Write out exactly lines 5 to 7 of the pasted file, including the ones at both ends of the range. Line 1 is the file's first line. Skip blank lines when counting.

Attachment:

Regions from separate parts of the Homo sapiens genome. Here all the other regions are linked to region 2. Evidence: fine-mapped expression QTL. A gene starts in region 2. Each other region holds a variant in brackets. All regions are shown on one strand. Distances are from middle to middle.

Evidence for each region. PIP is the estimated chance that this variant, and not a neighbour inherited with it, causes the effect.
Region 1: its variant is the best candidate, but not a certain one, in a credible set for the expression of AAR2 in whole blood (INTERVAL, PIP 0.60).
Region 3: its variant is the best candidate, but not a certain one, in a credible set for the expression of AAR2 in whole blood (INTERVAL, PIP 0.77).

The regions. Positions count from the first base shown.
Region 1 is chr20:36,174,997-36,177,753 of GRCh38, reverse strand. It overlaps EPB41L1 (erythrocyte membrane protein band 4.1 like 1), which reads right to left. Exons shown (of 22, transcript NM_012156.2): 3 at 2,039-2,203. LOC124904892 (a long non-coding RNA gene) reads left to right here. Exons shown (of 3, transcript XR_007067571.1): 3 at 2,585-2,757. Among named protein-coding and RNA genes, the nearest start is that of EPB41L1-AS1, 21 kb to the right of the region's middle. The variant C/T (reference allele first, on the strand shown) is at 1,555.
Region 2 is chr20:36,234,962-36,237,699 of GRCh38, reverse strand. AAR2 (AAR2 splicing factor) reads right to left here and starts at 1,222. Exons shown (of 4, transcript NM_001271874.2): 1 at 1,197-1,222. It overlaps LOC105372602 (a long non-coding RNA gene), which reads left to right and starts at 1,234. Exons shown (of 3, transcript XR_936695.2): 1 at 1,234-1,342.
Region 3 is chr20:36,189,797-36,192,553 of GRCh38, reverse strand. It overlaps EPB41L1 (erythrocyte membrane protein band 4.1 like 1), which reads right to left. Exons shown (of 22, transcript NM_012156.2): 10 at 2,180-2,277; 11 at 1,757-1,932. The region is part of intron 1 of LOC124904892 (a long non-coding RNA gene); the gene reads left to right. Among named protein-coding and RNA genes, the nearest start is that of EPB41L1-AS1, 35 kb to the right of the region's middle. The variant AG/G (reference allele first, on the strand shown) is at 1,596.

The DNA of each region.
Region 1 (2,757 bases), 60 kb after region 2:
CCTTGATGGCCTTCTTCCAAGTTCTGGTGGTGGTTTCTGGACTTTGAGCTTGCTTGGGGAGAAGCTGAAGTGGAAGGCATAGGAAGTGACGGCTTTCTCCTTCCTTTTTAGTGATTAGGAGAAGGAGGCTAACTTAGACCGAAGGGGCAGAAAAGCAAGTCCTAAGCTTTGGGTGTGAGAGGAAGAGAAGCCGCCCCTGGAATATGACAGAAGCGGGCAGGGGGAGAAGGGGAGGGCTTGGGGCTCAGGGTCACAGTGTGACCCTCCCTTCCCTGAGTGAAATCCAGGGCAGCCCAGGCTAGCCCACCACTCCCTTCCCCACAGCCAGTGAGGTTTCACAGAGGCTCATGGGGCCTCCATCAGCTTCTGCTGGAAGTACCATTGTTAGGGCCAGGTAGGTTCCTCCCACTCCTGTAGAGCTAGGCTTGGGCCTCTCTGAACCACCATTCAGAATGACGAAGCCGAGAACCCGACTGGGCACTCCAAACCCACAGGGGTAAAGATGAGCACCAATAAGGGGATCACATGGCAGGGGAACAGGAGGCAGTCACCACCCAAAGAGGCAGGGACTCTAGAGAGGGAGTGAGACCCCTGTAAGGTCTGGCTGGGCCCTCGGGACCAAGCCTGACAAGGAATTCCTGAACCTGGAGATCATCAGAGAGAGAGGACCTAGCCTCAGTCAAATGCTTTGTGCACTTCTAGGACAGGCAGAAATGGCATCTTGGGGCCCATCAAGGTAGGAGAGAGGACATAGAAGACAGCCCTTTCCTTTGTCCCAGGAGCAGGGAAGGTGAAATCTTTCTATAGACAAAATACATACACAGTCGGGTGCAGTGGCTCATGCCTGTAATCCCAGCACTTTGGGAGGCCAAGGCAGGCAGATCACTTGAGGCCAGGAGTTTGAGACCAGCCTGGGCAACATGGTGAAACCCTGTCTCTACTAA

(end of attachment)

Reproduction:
The regions. Positions count from the first base shown.
Region 1 is chr20:36,174,997-36,177,753 of GRCh38, reverse strand. It overlaps EPB41L1 (erythrocyte membrane protein band 4.1 like 1), which reads right to left. Exons shown (of 22, transcript NM_012156.2): 3 at 2,039-2,203. LOC124904892 (a long non-coding RNA gene) reads left to right here. Exons shown (of 3, transcript XR_007067571.1): 3 at 2,585-2,757. Among named protein-coding and RNA genes, the nearest start is that of EPB41L1-AS1, 21 kb to the right of the region's middle. The variant C/T (reference allele first, on the strand shown) is at 1,555.
Region 2 is chr20:36,234,962-36,237,699 of GRCh38, reverse strand. AAR2 (AAR2 splicing factor) reads right to left here and starts at 1,222. Exons shown (of 4, transcript NM_001271874.2): 1 at 1,197-1,222. It overlaps LOC105372602 (a long non-coding RNA gene), which reads left to right and starts at 1,234. Exons shown (of 3, transcript XR_936695.2): 1 at 1,234-1,342.